Enrolling my six year old at our neighborhood public school didn't go as smoothly as I would have hoped. "We've been here over an hour," said one mom in the hall. The secretary kind of rolled her eyes when, hungry and without clear instructions about where to go and what to do, I asked in a voice that was a teensy too loud, "I don't understand. Do you want me to wait outside?" When I tried again after lunch, the registration ID number I was given didn't work for the online registration so I had to call an administrator who cleared up the number confusion later that afternoon.
And the school supply list is long, expensive and specific with brands our office supply store does not carry.
You know what? All this "trouble" is nothing. Nothing.
Within all these trivial concerns and the busy paperwork needed to sign my daughter up for school, her fundamental right to a free public education will remain so assumed and self-evident as to be nearly invisible.
We should not forget it has not always been so for all American children.
Today, Wednesday, August 12, 2009 is the 50th anniversary of the reopening of the four public high schools in Little Rock, Arkansas, an incremental victory in the slow and painful fight of the civil rights movement. For the entire 1958-59 school year, the schools had remained closed by order of the governor and in direct opposition to federal law, in reaction to the previous school year, the first difficult year of integration.
The summer of 1957 nine brave and committed African American teenagers registered to attend Little Rock Central High School, newly allowed to do so by the landmark Supreme Court decision Brown vs. Board of Education that repudiated the fallacy that a separate education would be an equal one.
To actually attend school, the nine students, three young men and six women, faced horrific obstacles. Governor Orval Faubus order the Arkansas National Guard to "protect order," a pretense for their barring the students from the school. Rowdy mobs that gathered daily to jeer and ridicule the students escalated to rioting.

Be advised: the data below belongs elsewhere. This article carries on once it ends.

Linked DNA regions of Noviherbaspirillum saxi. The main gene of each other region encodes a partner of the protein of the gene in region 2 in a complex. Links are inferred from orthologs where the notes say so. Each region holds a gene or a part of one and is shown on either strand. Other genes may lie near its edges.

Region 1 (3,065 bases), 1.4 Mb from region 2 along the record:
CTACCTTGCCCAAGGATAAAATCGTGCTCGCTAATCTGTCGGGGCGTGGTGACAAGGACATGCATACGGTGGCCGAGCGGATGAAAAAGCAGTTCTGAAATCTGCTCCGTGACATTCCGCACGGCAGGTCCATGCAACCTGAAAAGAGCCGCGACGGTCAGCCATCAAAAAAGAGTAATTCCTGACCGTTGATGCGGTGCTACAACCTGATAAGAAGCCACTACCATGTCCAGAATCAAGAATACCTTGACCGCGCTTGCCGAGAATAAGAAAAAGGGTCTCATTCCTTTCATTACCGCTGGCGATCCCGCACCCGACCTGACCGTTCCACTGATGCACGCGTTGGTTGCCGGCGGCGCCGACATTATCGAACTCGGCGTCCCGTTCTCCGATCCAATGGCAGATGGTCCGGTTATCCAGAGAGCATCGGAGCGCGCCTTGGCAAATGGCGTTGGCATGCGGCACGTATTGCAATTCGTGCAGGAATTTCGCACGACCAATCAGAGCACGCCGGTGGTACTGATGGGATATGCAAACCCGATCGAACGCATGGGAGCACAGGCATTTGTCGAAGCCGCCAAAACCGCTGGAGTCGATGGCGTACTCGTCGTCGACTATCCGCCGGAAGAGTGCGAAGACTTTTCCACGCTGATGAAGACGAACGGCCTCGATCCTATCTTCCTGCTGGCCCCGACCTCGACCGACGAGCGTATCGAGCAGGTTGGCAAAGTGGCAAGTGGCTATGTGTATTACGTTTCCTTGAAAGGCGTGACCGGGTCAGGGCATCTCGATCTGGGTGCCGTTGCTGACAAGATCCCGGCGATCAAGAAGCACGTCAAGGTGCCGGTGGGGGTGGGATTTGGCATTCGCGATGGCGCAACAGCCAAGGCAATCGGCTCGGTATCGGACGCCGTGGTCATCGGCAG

On Monday, September 23, 1957, after the National Guard had been ordered to step down by court decree, four black journalists were brutally beaten in front of the school. Two days later, President Eisenhower sent the 101st Airborne Army Division to enforce the integration and protect the students from the mob. That morning, an Army convoy of combat-ready paratroopers accompanied the children to school where 350 armed soldiers had sealed off the area. Twenty-two federal troops surrounded the Little Rock Nine and escorted them up the front steps to the entrance of Central High.
Terrance Roberts, one of the students, remembers the day: "I was aware that something momentous was taking place that morning although years would pass before I would truly grasp the overall significance of what had happened. This was the first time since Reconstruction that federal troops had been ordered into the South to protect the rights of African Americans. On that morning, however, my primary thought was that maybe now I would not be killed for simply trying to go to school."